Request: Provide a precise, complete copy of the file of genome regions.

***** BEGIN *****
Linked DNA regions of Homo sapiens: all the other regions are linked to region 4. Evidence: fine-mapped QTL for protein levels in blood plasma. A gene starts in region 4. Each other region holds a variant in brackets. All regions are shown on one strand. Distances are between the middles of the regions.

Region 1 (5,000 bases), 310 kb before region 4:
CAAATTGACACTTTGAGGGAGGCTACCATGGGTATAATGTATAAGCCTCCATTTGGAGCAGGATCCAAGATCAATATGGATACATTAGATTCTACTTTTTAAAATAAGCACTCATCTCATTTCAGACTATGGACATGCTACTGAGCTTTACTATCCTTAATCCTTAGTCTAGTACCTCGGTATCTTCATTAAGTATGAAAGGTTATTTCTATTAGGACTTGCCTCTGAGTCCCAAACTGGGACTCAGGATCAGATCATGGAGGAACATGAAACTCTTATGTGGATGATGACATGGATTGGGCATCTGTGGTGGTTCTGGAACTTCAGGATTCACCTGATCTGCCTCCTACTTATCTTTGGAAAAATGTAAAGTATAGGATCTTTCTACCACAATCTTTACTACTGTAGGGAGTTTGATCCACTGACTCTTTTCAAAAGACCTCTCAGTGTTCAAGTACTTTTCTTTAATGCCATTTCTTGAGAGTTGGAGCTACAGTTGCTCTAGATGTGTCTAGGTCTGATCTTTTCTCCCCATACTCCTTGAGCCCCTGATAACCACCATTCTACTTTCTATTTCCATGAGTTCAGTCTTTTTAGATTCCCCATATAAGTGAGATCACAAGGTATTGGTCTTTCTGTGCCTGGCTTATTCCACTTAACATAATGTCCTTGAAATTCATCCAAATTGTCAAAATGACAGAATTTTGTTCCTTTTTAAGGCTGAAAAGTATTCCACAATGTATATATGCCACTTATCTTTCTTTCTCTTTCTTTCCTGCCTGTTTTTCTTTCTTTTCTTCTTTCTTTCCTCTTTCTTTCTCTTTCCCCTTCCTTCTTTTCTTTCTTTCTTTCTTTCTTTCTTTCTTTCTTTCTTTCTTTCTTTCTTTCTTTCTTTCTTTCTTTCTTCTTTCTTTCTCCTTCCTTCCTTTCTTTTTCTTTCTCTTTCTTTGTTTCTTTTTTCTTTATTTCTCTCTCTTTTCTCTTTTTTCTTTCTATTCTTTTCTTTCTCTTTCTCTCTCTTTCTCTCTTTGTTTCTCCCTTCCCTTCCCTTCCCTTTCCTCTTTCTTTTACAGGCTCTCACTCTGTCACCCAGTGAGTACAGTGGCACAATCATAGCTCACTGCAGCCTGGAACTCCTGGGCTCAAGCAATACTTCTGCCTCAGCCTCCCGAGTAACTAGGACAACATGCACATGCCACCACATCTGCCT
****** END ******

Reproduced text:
Linked DNA regions of Homo sapiens: all the other regions are linked to region 4. Evidence: fine-mapped QTL for protein levels in blood plasma. A gene starts in region 4. Each other region holds a variant in brackets. All regions are shown on one strand. Distances are between the middles of the regions.

Region 1 (5,000 bases), 310 kb before region 4:
CAAATTGACACTTTGAGGGAGGCTACCATGGGTATAATGTATAAGCCTCCATTTGGAGCAGGATCCAAGATCAATATGGATACATTAGATTCTACTTTTTAAAATAAGCACTCATCTCATTTCAGACTATGGACATGCTACTGAGCTTTACTATCCTTAATCCTTAGTCTAGTACCTCGGTATCTTCATTAAGTATGAAAGGTTATTTCTATTAGGACTTGCCTCTGAGTCCCAAACTGGGACTCAGGATCAGATCATGGAGGAACATGAAACTCTTATGTGGATGATGACATGGATTGGGCATCTGTGGTGGTTCTGGAACTTCAGGATTCACCTGATCTGCCTCCTACTTATCTTTGGAAAAATGTAAAGTATAGGATCTTTCTACCACAATCTTTACTACTGTAGGGAGTTTGATCCACTGACTCTTTTCAAAAGACCTCTCAGTGTTCAAGTACTTTTCTTTAATGCCATTTCTTGAGAGTTGGAGCTACAGTTGCTCTAGATGTGTCTAGGTCTGATCTTTTCTCCCCATACTCCTTGAGCCCCTGATAACCACCATTCTACTTTCTATTTCCATGAGTTCAGTCTTTTTAGATTCCCCATATAAGTGAGATCACAAGGTATTGGTCTTTCTGTGCCTGGCTTATTCCACTTAACATAATGTCCTTGAAATTCATCCAAATTGTCAAAATGACAGAATTTTGTTCCTTTTTAAGGCTGAAAAGTATTCCACAATGTATATATGCCACTTATCTTTCTTTCTCTTTCTTTCCTGCCTGTTTTTCTTTCTTTTCTTCTTTCTTTCCTCTTTCTTTCTCTTTCCCCTTCCTTCTTTTCTTTCTTTCTTTCTTTCTTTCTTTCTTTCTTTCTTTCTTTCTTTCTTTCTTTCTTTCTTTCTTTCTTCTTTCTTTCTCCTTCCTTCCTTTCTTTTTCTTTCTCTTTCTTTGTTTCTTTTTTCTTTATTTCTCTCTCTTTTCTCTTTTTTCTTTCTATTCTTTTCTTTCTCTTTCTCTCTCTTTCTCTCTTTGTTTCTCCCTTCCCTTCCCTTCCCTTTCCTCTTTCTTTTACAGGCTCTCACTCTGTCACCCAGTGAGTACAGTGGCACAATCATAGCTCACTGCAGCCTGGAACTCCTGGGCTCAAGCAATACTTCTGCCTCAGCCTCCCGAGTAACTAGGACAACATGCACATGCCACCACATCTGCCT